Sending Cookies, With Love

This year, I think it’s more important than ever that we send food, with love. Learn more at TwiceasTasty.com.
There’s no point in sugarcoating it: The winter holidays will look different for almost all of us this year. For most of us, holiday parties, cookie and gift exchanges, and family gatherings will be smaller, virtual, or nonexistent. But there are still plenty of ways to share the holiday cheer—particularly with food.

Despite concerns early in the COVID-19 pandemic about food and packaging contact that had us wiping down milk jugs with bleach and putting store-bought goods in short-term quarantine, we now know that food and its packaging are among the least of our virus-spread concerns. The Centers for Disease Control and Prevention says, “Currently, no cases of COVID-19 have been identified where infection was thought to have occurred by touching food, food packaging, or shopping bags.” We also know that food, particularly homemade food, can provide comfort, remembrance, joy, and more. So this year, I think it’s more important than ever that we send food, with love.

Since I’ve been on a pickling rampage most of the year, much to my cookie-loving sister’s disappointment, it’s time to bring some sweets to the Twice as Tasty table. Here are some foods I’ll be shipping to family and friends this holiday season.
Read more about sending holiday treats

Pear Desserts

Pears work well in simple, forgiving desserts, like a freeform pastry. Get pear recipes at TwiceasTasty.com.
If you’re harvesting your final homegrown melons of the year or just starting your growing season in the Southern Hemisphere, you likely got excited about last week’s watermelon treats. But if you’re in fall harvest mode, late-season fruits are likely dominating your table. These can be just as tasty in sweet treats as melons and berries and can be used in just as many ways.

I turn many fall fruits into canned goods we can savor and share all year, such as jams, marmalades, fruit butters, and of course Grandma Tiny’s Chunky Applesauce. For everyday eating, I turn to semisweet baked goods that last several days in the fridge or can be frozen and enjoyed in small doses, such as Quick Cranberry Bread and Double Apple Muffins. For a special treat amid fall harvest overload, pears work well in simple, forgiving desserts, like a freeform pastry.
Learn to make Pear and Goat Cheese Galette and other desserts with pears

Coffee Cake

The name “coffee cake” says it all: you’re making a cake but have an excuse to eat it before 10 am. Get coffee cake recipes at TwiceasTasty.com.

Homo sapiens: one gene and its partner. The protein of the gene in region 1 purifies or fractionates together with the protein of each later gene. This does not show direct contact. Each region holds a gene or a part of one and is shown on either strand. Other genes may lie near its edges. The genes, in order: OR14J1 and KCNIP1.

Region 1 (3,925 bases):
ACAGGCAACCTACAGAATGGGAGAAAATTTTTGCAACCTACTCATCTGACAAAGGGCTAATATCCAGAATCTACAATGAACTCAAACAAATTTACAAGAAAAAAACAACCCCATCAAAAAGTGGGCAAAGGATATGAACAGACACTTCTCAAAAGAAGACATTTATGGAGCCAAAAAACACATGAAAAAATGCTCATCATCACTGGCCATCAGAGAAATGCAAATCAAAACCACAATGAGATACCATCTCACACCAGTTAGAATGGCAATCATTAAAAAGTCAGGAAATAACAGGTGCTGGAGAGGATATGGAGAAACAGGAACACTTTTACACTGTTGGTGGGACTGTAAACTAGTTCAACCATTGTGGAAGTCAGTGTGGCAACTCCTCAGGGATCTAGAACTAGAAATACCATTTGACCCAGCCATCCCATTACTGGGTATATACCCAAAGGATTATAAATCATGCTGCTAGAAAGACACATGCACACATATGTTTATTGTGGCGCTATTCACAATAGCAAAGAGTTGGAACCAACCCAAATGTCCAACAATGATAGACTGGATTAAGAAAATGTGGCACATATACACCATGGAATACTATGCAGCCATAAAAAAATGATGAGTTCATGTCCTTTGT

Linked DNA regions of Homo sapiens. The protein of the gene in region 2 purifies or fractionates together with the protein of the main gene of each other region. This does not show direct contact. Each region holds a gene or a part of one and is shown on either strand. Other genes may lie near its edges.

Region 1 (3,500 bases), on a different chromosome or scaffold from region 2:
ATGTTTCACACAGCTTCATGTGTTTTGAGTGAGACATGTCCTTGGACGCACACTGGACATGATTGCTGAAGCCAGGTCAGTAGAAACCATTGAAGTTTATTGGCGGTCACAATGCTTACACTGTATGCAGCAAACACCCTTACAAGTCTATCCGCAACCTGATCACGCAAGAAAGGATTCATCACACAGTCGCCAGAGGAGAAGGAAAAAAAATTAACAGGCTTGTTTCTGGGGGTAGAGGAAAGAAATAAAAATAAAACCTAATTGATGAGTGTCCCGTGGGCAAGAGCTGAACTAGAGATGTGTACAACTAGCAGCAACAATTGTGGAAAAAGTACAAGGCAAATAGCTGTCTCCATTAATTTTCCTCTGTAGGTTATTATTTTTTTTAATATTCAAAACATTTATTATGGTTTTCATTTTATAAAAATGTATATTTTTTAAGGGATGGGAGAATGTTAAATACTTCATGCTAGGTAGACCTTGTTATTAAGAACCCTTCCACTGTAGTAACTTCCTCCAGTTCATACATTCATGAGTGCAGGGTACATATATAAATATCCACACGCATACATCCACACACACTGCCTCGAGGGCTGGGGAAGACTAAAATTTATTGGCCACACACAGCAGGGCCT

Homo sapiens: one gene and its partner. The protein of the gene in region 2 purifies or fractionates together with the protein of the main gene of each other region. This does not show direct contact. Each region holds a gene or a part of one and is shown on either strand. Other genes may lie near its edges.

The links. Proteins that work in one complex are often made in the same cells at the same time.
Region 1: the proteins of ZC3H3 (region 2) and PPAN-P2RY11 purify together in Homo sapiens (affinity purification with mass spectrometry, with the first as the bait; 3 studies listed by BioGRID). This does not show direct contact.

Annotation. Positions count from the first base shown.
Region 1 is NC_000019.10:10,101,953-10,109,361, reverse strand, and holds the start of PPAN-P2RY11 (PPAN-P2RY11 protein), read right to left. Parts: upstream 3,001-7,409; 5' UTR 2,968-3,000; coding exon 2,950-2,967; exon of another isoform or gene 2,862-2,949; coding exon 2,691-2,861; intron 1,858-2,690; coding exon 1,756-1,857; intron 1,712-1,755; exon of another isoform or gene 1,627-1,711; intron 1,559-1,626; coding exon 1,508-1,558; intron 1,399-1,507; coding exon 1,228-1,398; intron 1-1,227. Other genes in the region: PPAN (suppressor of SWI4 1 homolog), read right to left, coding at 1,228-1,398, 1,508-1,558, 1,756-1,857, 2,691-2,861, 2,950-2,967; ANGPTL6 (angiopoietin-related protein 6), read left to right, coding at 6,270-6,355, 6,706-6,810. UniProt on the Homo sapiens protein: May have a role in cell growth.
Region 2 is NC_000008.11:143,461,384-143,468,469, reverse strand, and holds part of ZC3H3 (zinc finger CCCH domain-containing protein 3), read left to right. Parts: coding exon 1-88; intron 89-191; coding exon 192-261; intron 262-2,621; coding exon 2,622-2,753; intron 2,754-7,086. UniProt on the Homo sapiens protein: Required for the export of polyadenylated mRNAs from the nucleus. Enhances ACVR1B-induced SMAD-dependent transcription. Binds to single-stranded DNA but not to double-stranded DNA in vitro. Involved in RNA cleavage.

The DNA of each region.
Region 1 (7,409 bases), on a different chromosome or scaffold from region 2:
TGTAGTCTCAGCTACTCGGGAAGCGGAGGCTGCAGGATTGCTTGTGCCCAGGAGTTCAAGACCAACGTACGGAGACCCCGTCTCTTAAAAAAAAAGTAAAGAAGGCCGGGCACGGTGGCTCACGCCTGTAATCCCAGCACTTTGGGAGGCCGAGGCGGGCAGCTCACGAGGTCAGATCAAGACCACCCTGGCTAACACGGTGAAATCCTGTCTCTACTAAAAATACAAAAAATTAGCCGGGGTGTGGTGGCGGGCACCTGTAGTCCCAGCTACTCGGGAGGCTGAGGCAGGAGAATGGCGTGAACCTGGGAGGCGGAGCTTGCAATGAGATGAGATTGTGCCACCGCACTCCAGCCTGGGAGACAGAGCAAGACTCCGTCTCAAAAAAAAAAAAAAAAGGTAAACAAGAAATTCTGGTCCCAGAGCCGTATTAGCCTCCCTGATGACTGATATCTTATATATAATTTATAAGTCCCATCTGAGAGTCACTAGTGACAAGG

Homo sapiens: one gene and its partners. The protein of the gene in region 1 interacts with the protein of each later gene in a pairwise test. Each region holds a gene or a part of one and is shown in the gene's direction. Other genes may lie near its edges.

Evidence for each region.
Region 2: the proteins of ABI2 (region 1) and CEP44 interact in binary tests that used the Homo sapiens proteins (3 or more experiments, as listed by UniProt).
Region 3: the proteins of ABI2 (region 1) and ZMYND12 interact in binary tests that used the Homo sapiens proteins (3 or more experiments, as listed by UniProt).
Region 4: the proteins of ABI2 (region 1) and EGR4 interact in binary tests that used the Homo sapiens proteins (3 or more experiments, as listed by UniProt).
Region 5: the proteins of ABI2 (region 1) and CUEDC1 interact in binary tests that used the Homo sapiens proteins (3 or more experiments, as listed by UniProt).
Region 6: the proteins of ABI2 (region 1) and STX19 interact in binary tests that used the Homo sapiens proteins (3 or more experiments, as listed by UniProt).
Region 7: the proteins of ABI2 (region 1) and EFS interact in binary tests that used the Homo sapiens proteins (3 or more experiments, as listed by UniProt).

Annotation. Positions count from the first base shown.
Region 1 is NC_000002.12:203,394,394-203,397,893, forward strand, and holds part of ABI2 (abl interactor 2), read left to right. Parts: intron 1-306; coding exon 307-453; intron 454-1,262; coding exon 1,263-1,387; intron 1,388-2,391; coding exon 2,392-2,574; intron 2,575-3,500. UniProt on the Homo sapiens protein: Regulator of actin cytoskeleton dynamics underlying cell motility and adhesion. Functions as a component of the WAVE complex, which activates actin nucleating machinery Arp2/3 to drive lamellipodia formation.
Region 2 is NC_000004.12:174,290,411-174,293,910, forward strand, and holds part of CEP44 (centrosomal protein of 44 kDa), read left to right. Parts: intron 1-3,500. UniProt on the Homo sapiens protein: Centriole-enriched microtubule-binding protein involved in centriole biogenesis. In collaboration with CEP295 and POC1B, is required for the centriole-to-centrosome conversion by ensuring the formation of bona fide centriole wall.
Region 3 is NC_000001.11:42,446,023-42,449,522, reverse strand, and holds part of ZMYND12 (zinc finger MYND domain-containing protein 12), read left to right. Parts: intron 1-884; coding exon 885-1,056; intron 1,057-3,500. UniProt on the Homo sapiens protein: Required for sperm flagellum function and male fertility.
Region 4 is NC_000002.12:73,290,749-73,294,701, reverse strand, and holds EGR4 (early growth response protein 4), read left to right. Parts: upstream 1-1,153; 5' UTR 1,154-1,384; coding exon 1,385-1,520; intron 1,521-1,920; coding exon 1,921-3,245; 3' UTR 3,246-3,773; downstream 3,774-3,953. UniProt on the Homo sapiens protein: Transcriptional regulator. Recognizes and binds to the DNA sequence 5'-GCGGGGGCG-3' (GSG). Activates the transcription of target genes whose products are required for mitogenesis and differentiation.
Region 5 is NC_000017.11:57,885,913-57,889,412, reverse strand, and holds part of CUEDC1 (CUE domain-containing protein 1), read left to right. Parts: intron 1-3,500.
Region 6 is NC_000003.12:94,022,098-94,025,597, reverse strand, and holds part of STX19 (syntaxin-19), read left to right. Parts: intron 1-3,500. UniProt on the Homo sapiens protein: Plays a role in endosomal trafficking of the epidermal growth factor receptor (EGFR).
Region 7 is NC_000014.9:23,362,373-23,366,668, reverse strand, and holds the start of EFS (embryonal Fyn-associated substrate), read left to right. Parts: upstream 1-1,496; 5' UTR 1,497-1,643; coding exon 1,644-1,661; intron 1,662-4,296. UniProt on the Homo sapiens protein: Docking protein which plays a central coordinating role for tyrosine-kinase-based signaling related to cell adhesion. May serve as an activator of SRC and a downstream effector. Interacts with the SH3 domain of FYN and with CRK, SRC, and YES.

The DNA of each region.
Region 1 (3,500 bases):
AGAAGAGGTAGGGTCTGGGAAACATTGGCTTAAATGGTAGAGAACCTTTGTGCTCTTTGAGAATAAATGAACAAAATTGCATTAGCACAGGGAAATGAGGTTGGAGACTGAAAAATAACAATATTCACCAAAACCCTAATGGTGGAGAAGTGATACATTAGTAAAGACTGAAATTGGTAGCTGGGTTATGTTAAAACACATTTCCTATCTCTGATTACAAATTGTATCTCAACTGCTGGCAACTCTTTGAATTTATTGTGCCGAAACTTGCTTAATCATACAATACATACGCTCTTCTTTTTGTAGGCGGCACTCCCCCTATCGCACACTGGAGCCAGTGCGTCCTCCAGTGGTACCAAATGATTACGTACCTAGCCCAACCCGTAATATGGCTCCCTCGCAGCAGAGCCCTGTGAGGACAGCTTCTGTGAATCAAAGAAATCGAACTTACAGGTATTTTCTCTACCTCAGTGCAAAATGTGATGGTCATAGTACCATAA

Because I tend to enjoy sweet things more for breakfast than after-dinner dessert, coffee cake has always been high on my list. The name says it all: you’re making a cake but have an excuse to eat it in the morning.

Although the sugar and fat in granola and muffin recipes might be scaled down or up to make them healthier or more like candy or cupcakes, coffee cakes tend to be both sweet and buttery. They have far more sugar than your standard “sweet” breakfast fare, from a pinch in crepes, to molasses-sweetened Gingerbread Pancakes, to a few tablespoons in scones. So I save my longtime coffee cake favorites for special occasions, tweaking them where I can to cut back on the richness but mostly just enjoying every bite.

Learn to make Cinnamon Streusel Coffee Cake and Big Berry Coffee Cake

A Little Sweetness

Recipes with a little sweetness use what’s in season and in your pantry. Learn more at TwiceasTasty.com.
I’m going to keep this post short, because my mind is still buried in pickles and my forthcoming cookbook. You’ve been hearing about it vaguely for months, and official announcements, giveaways, launch party invites, and more are on their way to newsletter subscribers and blog followers in the coming weeks. (But since you’re reading this, you may want to check out the preorder page on Amazon.) And next month, I’ll be sharing recipes directly from the book.

In the meantime, I thought a break from pickles might be good for me—and you. So this month, I’ll be sharing some sweeter recipes that use what’s in season and in your pantry.
Read more about a little sweetness